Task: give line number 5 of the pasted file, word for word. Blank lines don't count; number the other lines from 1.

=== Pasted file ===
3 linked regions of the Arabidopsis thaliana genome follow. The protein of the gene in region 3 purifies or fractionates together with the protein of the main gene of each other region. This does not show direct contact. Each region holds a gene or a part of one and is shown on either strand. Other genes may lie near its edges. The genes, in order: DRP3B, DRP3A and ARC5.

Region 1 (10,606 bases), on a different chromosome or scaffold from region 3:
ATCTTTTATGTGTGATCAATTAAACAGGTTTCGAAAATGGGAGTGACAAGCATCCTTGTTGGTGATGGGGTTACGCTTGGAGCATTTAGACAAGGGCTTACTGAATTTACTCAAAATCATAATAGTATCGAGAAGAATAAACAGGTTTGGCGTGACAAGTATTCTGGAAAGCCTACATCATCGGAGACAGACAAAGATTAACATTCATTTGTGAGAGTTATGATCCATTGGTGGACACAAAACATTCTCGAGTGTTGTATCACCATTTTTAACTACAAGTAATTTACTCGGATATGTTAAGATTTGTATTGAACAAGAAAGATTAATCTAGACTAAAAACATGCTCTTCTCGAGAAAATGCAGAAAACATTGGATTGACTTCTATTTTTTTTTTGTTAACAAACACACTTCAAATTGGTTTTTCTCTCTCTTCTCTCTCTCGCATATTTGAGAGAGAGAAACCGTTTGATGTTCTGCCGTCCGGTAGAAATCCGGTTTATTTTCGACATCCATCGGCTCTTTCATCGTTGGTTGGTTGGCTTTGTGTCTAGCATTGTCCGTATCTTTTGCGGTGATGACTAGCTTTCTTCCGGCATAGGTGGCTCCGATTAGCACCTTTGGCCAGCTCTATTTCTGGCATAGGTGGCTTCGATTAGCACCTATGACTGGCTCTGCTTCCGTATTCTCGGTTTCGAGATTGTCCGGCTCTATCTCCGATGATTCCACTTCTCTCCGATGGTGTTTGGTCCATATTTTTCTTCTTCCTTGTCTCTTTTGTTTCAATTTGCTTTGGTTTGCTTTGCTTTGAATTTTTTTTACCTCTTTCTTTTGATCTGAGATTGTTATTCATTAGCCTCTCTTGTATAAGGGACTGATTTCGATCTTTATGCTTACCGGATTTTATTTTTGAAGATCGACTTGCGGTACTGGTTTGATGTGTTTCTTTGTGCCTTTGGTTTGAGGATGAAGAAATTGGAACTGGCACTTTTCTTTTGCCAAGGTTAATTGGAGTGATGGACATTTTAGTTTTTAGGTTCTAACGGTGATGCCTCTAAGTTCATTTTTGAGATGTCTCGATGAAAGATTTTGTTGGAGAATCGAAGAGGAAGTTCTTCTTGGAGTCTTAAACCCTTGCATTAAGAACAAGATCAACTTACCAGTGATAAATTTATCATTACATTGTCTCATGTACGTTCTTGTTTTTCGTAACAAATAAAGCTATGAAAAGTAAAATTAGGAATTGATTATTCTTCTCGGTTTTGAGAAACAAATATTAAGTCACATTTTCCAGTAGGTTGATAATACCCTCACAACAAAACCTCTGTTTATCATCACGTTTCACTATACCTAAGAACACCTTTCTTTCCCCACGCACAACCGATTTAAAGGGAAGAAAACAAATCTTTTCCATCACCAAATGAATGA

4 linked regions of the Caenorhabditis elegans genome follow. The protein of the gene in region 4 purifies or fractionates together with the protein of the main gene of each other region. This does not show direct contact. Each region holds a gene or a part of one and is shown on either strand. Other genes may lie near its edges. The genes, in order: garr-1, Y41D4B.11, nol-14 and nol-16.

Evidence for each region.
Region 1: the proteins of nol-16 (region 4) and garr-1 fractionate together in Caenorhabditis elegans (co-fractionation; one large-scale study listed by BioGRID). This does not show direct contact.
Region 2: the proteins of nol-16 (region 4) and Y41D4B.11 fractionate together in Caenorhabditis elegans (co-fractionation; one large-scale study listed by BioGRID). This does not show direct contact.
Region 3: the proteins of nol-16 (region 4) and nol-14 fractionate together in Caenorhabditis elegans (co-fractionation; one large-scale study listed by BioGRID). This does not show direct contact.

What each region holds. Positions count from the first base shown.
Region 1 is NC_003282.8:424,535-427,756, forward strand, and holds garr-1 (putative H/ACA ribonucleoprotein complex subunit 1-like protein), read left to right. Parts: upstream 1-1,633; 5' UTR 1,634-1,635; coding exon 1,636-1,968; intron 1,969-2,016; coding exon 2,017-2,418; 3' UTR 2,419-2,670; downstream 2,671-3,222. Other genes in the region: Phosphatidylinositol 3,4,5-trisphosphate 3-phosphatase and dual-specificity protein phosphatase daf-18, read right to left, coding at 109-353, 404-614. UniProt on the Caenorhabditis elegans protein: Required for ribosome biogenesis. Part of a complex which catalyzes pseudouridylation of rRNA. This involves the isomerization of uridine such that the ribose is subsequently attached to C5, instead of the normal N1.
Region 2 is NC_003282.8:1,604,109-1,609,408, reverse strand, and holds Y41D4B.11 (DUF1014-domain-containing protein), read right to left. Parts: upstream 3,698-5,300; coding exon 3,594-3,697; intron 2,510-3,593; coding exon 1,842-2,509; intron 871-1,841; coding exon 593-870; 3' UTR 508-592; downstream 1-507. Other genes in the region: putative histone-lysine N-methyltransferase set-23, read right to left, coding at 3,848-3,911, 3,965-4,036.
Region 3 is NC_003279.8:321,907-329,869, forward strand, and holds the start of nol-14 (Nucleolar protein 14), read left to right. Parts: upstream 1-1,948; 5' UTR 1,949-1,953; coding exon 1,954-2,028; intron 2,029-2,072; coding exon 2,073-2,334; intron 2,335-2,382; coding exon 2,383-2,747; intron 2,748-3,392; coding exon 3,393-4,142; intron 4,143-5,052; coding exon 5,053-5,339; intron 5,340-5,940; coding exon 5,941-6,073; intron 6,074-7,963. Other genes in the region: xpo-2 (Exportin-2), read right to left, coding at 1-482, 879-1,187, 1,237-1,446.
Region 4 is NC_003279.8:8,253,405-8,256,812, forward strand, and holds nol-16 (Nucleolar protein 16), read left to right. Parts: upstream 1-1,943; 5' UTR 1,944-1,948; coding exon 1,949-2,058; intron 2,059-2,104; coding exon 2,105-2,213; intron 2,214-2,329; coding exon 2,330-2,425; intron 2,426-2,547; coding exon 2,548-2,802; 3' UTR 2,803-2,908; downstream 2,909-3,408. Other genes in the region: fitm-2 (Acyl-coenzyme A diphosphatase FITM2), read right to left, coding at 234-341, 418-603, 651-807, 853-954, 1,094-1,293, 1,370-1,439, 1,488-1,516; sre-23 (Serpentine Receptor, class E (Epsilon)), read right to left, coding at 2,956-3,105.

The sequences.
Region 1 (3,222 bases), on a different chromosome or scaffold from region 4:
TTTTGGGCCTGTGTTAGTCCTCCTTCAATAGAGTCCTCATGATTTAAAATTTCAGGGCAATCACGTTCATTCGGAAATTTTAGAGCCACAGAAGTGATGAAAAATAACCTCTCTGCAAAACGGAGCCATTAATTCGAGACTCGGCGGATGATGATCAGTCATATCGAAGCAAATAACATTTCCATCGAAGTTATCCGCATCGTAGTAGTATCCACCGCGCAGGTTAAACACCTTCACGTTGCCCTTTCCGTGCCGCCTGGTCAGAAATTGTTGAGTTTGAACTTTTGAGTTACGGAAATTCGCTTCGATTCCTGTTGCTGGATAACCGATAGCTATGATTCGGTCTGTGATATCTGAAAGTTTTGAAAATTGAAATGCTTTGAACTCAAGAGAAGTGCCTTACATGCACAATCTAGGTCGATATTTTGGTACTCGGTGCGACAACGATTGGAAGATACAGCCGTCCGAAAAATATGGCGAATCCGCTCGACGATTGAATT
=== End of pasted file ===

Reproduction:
Evidence for each region.